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Response of soybean, cotton, and tobacco to volatility of 2,4-D and dicamba formulations in humidome

Published online by Cambridge University Press:  24 November 2023

Estefania G. Polli*
Affiliation:
Graduate Student, Department of Crop & Soil Sciences, North Carolina State University, Raleigh, NC, USA
Travis W. Gannon
Affiliation:
Professor, Department of Crop & Soil Sciences, North Carolina State University, Raleigh, NC, USA
Mathieu LeCompte
Affiliation:
Graduate Student, Department of Crop & Soil Sciences, North Carolina State University, Raleigh, NC, USA
Ronald R. Rogers
Affiliation:
Graduate Student, Department of Crop & Soil Sciences, North Carolina State University, Raleigh, NC, USA
Daniel D. Beran
Affiliation:
Technical Services Director, Nufarm, Inc., Eldora, IA, USA
*
Corresponding author: Estefania G. Polli; Email: egomier@ncsu.edu
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Abstract

Dicamba and 2,4-D are postemergence herbicides widely used to control broadleaf weed species in crop and non-crop areas in the United States. Currently, multiple formulations of 2,4-D and dicamba are available on the market. Even though the active ingredient is the same, the chemical formulation may vary, which can influence the volatility potential of these herbicides. Therefore, the objective of this study was to evaluate the response of soybean, cotton, and tobacco plants exposed to vapors of 2,4-D and dicamba formulations alone or mixed in humidomes for 24 h. Humidome studies were conducted in an open pavilion at the Lake Wheeler Turfgrass Field Lab of the North Carolina State University in Raleigh, NC. Dicamba and mixture treatments injured and caused a reduction in the height of soybean. Injury varied from 55% to 70%, and average plant height was 8.8 cm shorter compared with untreated control plants. Treatments with 2,4-D caused the least injury to soybean (≤21%), and differences among formulations were identified (dimethylamine > choline > dimethylamine-monomethylamine). However, soybean height was not affected by 2,4-D treatments. No differences between treatments were observed when herbicides were applied to cotton. The greatest injury to tobacco (23.3%) was caused by dicamba dimethylamine. Overall, the effect of 2,4-D and dicamba vapor was species-specific and formulation-dependent. Additionally, environmental conditions in the humidomes may have played a major role on the outcome of this study.

Type
Research Article
Creative Commons
Creative Common License - CCCreative Common License - BYCreative Common License - NCCreative Common License - SA
This is an Open Access article, distributed under the terms of the Creative Commons Attribution-NonCommercial-ShareAlike licence (http://creativecommons.org/licenses/by-nc-sa/4.0/), which permits non-commercial re-use, distribution, and reproduction in any medium, provided the same Creative Commons licence is used to distribute the re-used or adapted article and the original article is properly cited. The written permission of Cambridge University Press must be obtained prior to any commercial use.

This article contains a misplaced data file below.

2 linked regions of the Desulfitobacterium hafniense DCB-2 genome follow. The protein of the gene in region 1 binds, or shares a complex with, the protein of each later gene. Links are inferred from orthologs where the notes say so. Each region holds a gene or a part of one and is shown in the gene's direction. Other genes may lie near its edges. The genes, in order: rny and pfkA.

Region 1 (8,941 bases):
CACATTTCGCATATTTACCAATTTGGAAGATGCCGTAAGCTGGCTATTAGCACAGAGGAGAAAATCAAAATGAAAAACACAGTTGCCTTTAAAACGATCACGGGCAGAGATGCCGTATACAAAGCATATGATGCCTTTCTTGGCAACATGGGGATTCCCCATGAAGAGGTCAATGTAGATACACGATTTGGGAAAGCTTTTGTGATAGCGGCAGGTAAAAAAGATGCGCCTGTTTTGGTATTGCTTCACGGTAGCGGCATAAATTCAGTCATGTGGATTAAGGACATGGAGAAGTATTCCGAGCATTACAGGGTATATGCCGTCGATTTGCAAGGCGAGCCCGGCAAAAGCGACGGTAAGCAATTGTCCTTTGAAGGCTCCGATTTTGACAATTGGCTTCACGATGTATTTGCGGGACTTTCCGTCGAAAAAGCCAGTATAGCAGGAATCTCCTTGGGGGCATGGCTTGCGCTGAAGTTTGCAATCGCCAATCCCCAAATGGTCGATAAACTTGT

Copyright
© The Author(s), 2023. Published by Cambridge University Press on behalf of Weed Science Society of America

Introduction

Dicamba and 2,4-D are postemergence herbicides commonly used to control broadleaf weeds in agricultural and nonagricultural systems in the United States. The estimated agricultural use of 2,4-D and dicamba was 50 and 32 million pounds of active ingredient in 2019, respectively (USGS 2021). Furthermore, the United States Environmental Protection Agency ranked 2,4-D the first and dicamba the eighth most used herbicides in nonagricultural systems in 2012 (US EPA 2017). However, concerns regarding the volatility potential of these herbicides have significantly increased in recent years due to the great increase in planting crops that are resistant to 2,4-D and dicamba (Dodson et al. Reference Dodson, Wechsler, Williamson, McFadden and Smith2021; Wechsler et al. Reference Wechsler, Smith, McFadden, Dodson and Williamson2019).

Dicamba and 2,4-D are synthetic auxin herbicides, categorized by the Weed Science Society of America as Group 4, or growth regulator herbicides. These herbicides act by mimicking the natural plant hormone indole-3-acetic acid (Grossmann Reference Grossmann2007), which causes leaf cupping, malformation, stem epinasty (Ahrens Reference Ahrens1994), necrosis of terminal meristematic tissues followed by reduced root and shoot growth (Tehranchian et al. Reference Tehranchian, Norsworthy, Powles, Bararpour, Bagavathiannan, Barber and Scott2017; Grabińska-Sota et al. Reference Grabińska-Sota, Wiśniowska and Kalka2003), and ultimately, plant death. Numerous studies have reported that sublethal doses of 2,4-D and dicamba can seriously injure sensitive ornamental and susceptible crop species; for example, soybean, cotton, flue-cured tobacco, and several fruit and vegetable crops (Culpepper et al. Reference Culpepper, Sosnoskie, Shugart, Leifheit, Curry and Gray2018; Dintelmann et al. Reference Dintelmann, Warmund, Bish and Bradley2020; Dittmar et al. Reference Dittmar, Ferrell, Fernandez and Smith2016; Egan et al. Reference Egan, Barlow and Mortensen2014; Gilreath et al. Reference Gilreath, Chase and Locascio2001; Hemphill and Montgomery Reference Hemphill and Montgomery1981; Johnson et al. Reference Johnson, Fisher, Jordan, Edmisten, Stewart and York2012; Mohseni-Moghadam et al. Reference Mohseni-Moghadam, Wolfe, Dami and Doohan2016). In a study conducted by Egan and Mortensen (Reference Egan and Mortensen2012), dicamba vapor from doses as low as 0.1% (0.56 g ae ha-1) of the concentration applied to injured soybean plants located 21 m away from the application area.